Art can grasp the world on the threshold of the unknown. It can point the way into what is coming with images and ideas different from those to which we are accustomed. It is at the forefront of new and shared experiences that art can engage in open dialogue with the many different participants who make up present-day collectivities. A fundamental question is therefore whether art can and must continue along the same path as it has done hitherto?

Socially, politically and ecologically, the world around us is in a state of flux, and the images and representations that we have of it no longer suffice. They are created out of an old order where the institutions of the West were stable and future-proof; where it was believed that the supremacy of the white patriarchy stood for progress, and that nature was separate from and subject to mankind. That order is clearly collapsing, but its collapse has been long in coming. If it is particularly evident now, that is among other reasons because globalization, which for more than quarter of a century has been the overarching framework for our life, is entering into a new phase – or is perhaps coming to an end. The superpower USA has lost its grip, and authoritarian leaders are deserting the world community. The EU has been wounded with Brexit, and the pandemic has constricted the world. Not least, the climate crisis raises a fundamental question mark about the justification of our present lifestyle, including the free movement of people and goods.

Globalization is also worth mentioning, because it was around the end of the Cold War in 1989 that the idea of ‘contemporary art’ began to gain currency. Visual art often needs no translation, so it travels easily, and its institutions, markets and public grew with its new, worldwide mobility. That globalization engendered contemporary art also meant that the latter grew up in one of the most self-satisfied epochs in the recent history of the West. According to the then American President, George Bush Sr., the fall of the Iron Curtain heralded a ’new world order’, and the American historian Francis Fukuyama actually claimed that world history was over, after the western model for democracy and capitalism had prevailed in the form of globalization.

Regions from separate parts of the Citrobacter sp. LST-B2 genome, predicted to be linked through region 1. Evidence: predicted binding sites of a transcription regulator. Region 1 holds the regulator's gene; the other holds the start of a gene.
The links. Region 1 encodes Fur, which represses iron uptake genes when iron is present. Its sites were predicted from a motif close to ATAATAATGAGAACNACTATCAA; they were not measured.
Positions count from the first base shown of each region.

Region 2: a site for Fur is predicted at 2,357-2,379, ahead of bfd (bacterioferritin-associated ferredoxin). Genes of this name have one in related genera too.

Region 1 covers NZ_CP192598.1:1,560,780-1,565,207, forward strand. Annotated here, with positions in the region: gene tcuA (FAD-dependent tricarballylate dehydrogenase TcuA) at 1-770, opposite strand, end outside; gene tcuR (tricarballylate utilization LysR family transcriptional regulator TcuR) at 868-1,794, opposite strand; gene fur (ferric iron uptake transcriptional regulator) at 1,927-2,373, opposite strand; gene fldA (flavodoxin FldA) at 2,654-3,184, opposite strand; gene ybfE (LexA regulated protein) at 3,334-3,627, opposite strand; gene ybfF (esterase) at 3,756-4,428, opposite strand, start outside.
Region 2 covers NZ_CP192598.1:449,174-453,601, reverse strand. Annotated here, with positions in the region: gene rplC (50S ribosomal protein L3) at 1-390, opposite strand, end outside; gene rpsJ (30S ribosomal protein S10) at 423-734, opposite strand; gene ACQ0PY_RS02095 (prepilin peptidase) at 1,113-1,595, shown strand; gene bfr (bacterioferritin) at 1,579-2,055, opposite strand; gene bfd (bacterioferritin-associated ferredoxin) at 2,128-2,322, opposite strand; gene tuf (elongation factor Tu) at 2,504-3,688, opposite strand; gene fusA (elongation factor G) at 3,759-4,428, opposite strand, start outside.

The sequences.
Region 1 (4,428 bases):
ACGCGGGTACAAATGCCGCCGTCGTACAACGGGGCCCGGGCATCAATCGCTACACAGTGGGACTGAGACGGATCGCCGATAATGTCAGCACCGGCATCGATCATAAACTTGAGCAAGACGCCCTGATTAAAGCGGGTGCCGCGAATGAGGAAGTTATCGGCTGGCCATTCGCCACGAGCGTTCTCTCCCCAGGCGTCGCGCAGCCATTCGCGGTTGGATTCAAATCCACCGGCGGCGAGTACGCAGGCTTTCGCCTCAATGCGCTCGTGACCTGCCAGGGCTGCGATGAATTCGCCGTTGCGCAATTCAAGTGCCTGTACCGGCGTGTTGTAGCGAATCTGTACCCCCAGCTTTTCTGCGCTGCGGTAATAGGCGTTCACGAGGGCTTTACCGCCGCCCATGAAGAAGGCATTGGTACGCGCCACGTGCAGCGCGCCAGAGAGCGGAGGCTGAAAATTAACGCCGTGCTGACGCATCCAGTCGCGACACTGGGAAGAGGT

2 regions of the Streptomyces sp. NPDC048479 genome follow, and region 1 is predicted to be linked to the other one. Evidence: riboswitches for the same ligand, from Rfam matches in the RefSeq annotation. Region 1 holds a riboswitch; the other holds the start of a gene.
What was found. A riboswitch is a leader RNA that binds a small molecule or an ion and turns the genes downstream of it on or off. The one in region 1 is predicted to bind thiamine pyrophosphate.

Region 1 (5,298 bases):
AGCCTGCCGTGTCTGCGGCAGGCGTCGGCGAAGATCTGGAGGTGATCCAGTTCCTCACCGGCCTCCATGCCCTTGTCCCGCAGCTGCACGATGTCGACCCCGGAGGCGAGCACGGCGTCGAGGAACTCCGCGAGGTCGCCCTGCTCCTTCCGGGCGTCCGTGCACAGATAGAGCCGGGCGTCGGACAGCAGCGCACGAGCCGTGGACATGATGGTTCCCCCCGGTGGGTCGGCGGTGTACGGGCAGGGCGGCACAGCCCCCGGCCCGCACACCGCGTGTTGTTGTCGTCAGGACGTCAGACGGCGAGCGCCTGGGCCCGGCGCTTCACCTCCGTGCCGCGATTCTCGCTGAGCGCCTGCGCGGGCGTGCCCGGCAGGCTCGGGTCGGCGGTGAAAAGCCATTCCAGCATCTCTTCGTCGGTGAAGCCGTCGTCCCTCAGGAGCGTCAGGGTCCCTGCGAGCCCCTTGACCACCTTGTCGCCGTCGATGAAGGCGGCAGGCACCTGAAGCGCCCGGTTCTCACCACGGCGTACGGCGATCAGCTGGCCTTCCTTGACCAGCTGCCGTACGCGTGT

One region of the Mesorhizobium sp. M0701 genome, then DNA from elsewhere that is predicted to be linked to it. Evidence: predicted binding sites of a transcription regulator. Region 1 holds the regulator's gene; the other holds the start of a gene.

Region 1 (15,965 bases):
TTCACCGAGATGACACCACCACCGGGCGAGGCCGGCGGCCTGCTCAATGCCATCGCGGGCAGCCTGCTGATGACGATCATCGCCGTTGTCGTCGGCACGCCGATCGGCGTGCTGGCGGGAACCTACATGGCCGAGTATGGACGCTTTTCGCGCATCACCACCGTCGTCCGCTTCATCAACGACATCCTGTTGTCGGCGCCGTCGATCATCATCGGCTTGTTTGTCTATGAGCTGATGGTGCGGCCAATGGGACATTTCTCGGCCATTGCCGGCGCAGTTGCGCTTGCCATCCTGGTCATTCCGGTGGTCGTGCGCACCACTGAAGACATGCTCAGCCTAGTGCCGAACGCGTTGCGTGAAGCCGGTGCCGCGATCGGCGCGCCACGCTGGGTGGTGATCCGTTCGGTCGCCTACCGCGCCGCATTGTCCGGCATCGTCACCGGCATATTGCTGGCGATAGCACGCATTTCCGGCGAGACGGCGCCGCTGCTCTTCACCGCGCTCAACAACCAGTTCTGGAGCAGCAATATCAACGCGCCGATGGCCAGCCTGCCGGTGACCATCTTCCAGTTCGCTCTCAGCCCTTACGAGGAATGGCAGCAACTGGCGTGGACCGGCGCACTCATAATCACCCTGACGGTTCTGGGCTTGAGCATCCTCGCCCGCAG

With this alleged law of history at its back, neoliberalism defined the time that followed. Its great privatization project went from triumph to triumph with a mania for management and for the whittling back of shared space and public support for culture. Art became involuted with ‘the experience economy’ and the competitive society, for example when metropoles vied for tourism and branding: the Guggenheim Museum’s opening of a branch in Bilbao in 1997 was thus an event that put a post-industrial northern Spanish city with a reputation for separatist terror on the cultural word map. That – and much else – could art fix.

As for the artists, they were met with expectations of professionalization. They were to integrate them-selves into the labour market, and became a kind of ideal type of project worker and entrepreneur. On the one hand the old artist role, with its ponderous male metaphysic and myth of genius, was thus changed (or just updated?). On the other hand neoliberalism’s introduction of the artist-entrepreneur at bottom had to do with the fact that art and creativity were to be used for innovation, growth and the creation of ‘value’. Some conventional elements in visual art were thus to merge in a higher unity with the individualism and economic models of the times. The most successful artists’ studios of the age thus grew into enterprises where the artist became a kind of CEO.